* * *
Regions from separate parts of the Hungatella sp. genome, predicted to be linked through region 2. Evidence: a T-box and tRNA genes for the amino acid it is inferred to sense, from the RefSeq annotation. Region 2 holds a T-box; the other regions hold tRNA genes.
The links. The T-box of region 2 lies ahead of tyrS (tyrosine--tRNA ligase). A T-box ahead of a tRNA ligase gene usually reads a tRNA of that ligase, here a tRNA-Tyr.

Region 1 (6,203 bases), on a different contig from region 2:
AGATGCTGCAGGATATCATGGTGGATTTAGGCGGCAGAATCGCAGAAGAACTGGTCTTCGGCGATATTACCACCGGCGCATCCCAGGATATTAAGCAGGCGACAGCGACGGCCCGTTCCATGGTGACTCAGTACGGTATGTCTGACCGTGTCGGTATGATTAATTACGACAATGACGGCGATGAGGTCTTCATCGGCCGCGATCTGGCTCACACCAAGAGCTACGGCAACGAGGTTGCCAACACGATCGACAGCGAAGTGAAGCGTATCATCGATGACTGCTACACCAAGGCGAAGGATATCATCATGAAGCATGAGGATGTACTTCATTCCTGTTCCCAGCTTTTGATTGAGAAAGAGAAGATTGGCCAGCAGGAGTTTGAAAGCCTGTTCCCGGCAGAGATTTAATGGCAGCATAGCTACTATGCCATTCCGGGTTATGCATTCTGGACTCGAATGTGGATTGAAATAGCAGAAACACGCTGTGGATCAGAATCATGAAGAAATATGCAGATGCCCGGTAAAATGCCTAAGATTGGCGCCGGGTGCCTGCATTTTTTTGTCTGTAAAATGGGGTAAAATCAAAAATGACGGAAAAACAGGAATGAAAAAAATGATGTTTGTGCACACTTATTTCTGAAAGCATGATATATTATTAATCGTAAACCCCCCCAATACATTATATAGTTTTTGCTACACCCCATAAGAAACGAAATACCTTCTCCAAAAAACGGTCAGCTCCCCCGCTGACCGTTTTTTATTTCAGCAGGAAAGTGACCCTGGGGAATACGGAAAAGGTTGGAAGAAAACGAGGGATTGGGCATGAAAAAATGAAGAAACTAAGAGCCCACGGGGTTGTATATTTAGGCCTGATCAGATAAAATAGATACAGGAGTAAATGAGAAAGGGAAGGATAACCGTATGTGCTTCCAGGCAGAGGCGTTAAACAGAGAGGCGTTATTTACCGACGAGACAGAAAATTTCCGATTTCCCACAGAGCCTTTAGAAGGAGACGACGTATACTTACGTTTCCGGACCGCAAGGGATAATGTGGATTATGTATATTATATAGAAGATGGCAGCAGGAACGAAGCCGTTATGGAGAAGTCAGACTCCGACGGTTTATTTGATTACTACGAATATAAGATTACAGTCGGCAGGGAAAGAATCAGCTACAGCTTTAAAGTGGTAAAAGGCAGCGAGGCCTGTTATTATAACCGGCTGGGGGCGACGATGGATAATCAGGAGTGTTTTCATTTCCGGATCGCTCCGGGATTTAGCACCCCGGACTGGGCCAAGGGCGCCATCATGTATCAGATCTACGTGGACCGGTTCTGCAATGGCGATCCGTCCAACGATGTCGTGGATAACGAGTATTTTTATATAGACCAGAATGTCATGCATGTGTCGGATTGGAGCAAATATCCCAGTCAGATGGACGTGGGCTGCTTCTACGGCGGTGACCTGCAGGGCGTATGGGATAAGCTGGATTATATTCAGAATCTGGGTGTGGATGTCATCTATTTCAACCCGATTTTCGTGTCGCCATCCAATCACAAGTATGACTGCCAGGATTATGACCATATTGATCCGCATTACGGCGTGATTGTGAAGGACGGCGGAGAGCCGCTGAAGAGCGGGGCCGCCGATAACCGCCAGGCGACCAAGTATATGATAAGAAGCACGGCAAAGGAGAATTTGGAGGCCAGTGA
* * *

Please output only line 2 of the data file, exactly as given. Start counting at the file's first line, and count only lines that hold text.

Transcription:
The links. The T-box of region 2 lies ahead of tyrS (tyrosine--tRNA ligase). A T-box ahead of a tRNA ligase gene usually reads a tRNA of that ligase, here a tRNA-Tyr.